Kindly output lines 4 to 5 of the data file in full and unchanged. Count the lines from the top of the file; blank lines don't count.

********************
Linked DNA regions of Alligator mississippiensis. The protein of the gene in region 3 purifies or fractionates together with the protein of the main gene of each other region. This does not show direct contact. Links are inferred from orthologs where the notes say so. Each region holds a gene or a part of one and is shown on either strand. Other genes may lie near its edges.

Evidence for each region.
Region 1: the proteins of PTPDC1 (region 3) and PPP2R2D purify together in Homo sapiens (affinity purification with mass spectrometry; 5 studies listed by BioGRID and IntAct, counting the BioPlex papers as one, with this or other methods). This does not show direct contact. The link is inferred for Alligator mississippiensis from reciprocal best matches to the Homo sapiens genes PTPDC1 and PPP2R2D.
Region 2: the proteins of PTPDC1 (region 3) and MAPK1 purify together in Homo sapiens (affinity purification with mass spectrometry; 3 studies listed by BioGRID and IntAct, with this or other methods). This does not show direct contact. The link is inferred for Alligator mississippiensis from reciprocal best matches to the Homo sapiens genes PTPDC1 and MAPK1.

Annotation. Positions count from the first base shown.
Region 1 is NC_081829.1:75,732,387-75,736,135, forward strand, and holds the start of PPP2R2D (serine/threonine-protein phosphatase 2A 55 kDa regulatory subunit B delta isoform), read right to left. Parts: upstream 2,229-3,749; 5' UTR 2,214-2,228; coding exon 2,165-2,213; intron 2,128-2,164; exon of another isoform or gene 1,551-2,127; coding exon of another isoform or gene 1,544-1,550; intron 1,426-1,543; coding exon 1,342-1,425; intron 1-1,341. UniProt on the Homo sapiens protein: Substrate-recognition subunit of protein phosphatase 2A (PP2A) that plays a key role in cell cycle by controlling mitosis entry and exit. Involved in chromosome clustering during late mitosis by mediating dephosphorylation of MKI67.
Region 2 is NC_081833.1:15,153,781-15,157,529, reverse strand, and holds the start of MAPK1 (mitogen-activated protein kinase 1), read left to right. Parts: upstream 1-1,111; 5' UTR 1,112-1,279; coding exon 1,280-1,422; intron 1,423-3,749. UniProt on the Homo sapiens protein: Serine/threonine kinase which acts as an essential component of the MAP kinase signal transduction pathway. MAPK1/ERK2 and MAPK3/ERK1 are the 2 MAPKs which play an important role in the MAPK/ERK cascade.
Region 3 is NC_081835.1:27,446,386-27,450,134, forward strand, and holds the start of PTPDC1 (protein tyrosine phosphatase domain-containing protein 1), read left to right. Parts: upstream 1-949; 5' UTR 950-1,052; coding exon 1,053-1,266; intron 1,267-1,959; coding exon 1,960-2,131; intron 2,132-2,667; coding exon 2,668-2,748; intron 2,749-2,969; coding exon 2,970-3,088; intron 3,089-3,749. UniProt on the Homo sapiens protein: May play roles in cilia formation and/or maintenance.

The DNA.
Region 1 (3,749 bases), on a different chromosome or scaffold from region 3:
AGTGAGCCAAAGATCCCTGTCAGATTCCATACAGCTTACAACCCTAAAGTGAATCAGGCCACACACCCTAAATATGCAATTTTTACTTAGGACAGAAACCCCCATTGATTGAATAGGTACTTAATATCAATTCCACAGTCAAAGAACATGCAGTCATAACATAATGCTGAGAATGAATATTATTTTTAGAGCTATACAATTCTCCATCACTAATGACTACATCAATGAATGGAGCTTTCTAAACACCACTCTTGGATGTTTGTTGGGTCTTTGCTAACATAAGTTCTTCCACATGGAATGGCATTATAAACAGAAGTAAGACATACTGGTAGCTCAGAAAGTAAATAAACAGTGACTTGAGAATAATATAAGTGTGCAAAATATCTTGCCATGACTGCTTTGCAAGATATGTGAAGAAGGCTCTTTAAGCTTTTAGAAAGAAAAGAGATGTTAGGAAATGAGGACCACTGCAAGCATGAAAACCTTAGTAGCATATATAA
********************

Region 2: the proteins of PTPDC1 (region 3) and MAPK1 purify together in Homo sapiens (affinity purification with mass spectrometry; 3 studies listed by BioGRID and IntAct, with this or other methods). This does not show direct contact. The link is inferred for Alligator mississippiensis from reciprocal best matches to the Homo sapiens genes PTPDC1 and MAPK1.

Annotation. Positions count from the first base shown.